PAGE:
The concentration of chloride is increasing in our surface and ground water largely due to stormwater runoff from road salt storage piles, areas of excessive application, or simply from years of repeated application since chloride does not degrade in soil and water. Chloride in road salt and road salt additives (e.g. ferrocyanide for anti-caking) can create toxic conditions for fish, insects and vegetation.
Sodium from road salt can compromise soil structure thereby reducing its water retention capacity and increasing the potential for erosion. It can also reach levels in ground water that pose drinking water problems. Associated materials that could also pose water quality problems could include sand (anti-skid agent) and phosphorus related to both the salt and the sand. This fact sheet provides guidance on the management of winter road materials.
Minnesota Statute 160.215 states that the application of salt and chemicals for snow removal and road de-icing shall be restricted to reduce the pollution of waters. Proper road salt storage, handling, and application reduce the risk of downstream water resources pollution and can reduce die-off of exposed vegetation, fish, and other aquatic organisms. Best management practices (BMPs) can also protect ground water supplies from contamination Ground water is the source of approximately 70% of the drinking water in Minnesota. Efficient storage, handling, and application rates can also reduce materials costs. Details on the nature of the salt problem and possible approaches to controlling it are contained in the Minnesota Stormwater Manual (Chapter 9).
A municipal salt management plan is a commitment to implementing BMPs while fulfilling a community’s obligation to provide safe, efficient and cost-effective roads. The plan should identify BMPs to reduce the negative environmental impacts of road salt. The plan should apply to all winter maintenance personnel including staff and contractors. The Canadian Public Works Association (CPWA) and Transportation Association of Canada (TAC) provide helpful guidance on salt management plans. The CPWA and TAC recommend the following framework for a salt management plan:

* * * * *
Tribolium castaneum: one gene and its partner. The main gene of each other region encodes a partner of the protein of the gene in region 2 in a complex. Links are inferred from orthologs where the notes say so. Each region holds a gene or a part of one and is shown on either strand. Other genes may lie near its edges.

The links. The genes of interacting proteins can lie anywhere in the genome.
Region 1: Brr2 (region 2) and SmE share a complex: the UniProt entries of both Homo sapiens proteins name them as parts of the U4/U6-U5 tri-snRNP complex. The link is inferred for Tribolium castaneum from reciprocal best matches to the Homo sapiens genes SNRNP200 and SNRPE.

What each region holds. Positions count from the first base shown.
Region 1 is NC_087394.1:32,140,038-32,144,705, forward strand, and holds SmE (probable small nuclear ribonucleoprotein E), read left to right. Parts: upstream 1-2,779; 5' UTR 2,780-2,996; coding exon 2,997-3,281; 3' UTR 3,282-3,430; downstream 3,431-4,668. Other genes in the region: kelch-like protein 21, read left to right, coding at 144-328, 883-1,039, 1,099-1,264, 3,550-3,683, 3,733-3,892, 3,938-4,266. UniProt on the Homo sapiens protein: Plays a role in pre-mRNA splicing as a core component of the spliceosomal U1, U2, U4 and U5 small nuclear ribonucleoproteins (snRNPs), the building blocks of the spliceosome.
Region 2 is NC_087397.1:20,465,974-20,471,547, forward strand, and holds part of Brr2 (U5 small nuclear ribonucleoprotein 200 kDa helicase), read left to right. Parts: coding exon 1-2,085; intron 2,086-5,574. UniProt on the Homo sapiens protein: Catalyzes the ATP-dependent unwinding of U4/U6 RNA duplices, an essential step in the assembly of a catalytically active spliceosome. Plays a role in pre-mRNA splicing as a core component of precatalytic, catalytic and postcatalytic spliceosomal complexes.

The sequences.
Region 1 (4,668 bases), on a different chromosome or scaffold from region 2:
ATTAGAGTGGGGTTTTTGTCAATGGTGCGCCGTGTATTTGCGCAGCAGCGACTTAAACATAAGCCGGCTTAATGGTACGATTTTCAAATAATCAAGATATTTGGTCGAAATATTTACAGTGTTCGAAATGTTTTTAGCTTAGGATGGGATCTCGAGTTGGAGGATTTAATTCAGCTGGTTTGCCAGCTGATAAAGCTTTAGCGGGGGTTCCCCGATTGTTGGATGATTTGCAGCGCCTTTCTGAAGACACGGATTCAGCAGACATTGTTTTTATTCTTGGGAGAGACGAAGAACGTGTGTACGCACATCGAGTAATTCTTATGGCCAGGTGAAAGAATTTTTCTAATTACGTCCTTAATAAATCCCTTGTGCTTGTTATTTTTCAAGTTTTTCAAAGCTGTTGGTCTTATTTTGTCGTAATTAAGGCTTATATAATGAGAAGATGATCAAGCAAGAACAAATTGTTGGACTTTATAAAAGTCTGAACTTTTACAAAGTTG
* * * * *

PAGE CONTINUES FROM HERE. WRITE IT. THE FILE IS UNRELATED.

Salt management policy and objectives Adopt a salt management policy that commits to measurable improvements in salt management practices.
Review of current practices Inventory current practices to form a benchmark against which progress can be measured and tracked. Consider current application rates for each material, percentage of fleet with electronic spreader controls, BMPs implemented in salt-vulnerable areas, percentage of sand/salt piles covered, percentage of snow disposal sites with water management systems, and percentage and frequency of staff receiving training.
Documentation of policies, procedures and guidelines Level of service for each roadway type, salt/sand application rates, managed salt/sand storage, good housekeeping practices, equipment calibration and re-calibration, training, snow disposal, incorporation of salt management consideration into road design and construction, and salt vulnerable areas.
Proposed approaches, including BMPs and assigned responsibilities Identify clear tasks, schedules with milestones, budget considerations and assigned responsibilities for implementing BMPs. Address the following four areas of concern: general road use, salt use in salt vulnerable areas, salt storage and mixing, and snow storage and disposal.
Training Include a comprehensive education and training program that demonstrates the value of new procedures and ensures that managers, supervisors, and operators are